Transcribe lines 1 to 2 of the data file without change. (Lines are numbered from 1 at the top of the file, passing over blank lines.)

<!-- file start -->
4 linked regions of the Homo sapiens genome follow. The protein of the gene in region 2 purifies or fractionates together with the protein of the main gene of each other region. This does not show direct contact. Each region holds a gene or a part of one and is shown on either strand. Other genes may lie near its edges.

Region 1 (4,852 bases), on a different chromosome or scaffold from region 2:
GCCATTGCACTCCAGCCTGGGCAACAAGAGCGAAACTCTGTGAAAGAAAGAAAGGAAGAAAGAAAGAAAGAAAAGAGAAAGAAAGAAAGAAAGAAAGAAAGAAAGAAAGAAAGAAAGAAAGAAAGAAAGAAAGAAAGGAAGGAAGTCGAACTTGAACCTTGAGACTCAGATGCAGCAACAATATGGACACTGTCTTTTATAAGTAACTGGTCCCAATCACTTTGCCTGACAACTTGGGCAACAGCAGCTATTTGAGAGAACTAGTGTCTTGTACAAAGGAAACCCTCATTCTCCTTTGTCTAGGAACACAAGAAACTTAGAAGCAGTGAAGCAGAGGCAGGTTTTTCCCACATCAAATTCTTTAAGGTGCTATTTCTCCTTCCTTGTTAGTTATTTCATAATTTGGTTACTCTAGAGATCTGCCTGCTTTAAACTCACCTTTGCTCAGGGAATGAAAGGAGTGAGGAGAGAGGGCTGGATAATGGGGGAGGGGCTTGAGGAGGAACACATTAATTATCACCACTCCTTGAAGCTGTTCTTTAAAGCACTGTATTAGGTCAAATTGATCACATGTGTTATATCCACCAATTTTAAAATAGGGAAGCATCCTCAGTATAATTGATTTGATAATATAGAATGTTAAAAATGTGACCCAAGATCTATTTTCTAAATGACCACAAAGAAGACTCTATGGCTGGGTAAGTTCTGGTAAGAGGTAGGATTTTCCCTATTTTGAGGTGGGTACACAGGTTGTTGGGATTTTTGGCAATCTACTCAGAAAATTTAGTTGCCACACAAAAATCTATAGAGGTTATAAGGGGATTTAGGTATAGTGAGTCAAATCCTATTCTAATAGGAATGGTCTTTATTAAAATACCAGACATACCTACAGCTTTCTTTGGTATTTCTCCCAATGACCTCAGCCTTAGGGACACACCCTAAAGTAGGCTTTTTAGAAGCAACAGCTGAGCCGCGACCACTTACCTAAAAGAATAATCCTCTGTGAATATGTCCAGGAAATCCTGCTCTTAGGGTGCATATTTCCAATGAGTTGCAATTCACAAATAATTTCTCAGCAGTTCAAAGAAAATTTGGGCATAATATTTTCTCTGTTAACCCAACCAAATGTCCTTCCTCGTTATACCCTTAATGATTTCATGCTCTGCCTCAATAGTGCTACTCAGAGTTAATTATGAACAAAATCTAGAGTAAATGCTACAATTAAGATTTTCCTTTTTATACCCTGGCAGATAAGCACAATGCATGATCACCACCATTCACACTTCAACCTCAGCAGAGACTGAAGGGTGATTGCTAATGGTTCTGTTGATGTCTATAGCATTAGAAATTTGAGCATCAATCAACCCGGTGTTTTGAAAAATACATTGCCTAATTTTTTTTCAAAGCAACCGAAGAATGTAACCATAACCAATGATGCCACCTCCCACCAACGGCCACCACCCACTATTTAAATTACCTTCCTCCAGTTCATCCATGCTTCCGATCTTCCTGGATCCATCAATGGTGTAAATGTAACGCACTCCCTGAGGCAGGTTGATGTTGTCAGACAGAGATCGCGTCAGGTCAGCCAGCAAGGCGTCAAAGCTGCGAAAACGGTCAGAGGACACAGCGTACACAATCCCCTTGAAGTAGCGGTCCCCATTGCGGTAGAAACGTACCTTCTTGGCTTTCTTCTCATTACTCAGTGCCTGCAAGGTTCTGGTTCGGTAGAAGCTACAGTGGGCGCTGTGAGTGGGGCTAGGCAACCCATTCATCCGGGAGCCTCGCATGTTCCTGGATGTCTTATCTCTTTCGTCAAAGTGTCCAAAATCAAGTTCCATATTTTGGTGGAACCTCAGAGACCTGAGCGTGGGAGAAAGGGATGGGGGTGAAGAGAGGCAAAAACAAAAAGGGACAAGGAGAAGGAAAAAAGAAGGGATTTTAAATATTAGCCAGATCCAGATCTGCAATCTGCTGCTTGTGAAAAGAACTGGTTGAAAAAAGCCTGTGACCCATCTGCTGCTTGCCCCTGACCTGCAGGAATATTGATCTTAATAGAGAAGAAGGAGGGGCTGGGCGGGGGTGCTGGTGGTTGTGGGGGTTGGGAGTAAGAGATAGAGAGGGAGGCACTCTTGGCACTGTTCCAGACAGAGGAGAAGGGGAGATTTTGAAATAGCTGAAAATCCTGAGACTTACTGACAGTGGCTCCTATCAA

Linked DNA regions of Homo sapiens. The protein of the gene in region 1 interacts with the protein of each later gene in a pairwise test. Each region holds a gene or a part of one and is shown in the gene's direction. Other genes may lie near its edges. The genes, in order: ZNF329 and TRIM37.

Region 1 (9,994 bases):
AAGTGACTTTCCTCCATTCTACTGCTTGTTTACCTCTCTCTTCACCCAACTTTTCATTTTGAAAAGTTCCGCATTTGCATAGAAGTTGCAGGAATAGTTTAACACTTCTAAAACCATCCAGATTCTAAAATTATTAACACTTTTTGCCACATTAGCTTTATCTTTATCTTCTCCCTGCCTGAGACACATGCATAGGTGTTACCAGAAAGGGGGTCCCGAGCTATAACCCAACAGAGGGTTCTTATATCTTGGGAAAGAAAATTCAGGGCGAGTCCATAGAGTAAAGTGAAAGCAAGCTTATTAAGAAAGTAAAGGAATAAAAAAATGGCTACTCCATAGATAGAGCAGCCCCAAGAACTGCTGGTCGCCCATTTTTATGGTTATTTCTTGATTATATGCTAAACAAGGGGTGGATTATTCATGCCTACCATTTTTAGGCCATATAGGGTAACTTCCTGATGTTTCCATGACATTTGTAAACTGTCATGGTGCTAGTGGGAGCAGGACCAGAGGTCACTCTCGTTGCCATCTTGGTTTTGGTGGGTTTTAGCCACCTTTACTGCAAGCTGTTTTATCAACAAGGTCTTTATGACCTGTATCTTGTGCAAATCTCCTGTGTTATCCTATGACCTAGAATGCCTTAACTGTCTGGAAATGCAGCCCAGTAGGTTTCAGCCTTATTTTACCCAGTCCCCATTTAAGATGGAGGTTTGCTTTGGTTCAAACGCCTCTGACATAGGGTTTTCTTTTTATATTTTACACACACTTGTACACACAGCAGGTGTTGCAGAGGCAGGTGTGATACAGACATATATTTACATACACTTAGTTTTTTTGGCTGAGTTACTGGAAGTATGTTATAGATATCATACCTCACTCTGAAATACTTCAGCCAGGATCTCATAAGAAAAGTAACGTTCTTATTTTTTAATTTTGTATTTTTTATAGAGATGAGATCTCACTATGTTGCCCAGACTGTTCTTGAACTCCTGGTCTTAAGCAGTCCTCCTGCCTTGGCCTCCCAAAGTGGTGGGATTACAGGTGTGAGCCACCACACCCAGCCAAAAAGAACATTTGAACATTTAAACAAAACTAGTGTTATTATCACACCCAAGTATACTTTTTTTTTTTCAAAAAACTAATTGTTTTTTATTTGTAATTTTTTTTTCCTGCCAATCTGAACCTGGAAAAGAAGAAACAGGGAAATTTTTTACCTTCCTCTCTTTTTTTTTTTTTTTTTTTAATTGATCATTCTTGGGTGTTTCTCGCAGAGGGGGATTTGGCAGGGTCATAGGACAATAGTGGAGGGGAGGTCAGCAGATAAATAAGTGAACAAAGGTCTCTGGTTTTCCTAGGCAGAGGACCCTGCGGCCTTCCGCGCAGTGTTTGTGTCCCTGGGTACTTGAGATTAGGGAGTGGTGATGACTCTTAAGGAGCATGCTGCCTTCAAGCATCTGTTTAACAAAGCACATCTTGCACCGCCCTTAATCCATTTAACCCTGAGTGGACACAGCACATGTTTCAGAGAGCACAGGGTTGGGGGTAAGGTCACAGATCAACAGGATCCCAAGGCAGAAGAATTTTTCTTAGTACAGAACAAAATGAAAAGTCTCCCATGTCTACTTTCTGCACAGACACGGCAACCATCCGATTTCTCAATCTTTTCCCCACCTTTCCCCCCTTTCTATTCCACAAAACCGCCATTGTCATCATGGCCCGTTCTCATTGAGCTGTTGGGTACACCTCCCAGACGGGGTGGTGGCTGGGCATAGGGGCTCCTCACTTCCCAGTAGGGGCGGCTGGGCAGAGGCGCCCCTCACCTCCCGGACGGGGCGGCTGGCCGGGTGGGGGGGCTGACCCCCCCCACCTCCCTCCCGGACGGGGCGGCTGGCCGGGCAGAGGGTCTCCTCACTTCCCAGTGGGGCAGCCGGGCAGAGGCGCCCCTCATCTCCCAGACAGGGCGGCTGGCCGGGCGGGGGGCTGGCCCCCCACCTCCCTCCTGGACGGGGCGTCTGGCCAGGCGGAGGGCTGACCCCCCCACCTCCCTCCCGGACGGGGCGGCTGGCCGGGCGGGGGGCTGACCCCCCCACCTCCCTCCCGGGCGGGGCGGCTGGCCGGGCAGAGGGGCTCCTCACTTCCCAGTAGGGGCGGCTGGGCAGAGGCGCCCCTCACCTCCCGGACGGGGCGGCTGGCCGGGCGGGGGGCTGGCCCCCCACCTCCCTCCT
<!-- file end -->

4 linked regions of the Homo sapiens genome follow. The protein of the gene in region 2 purifies or fractionates together with the protein of the main gene of each other region. This does not show direct contact. Each region holds a gene or a part of one and is shown on either strand. Other genes may lie near its edges.

Region 1 (4,852 bases), on a different chromosome or scaffold from region 2: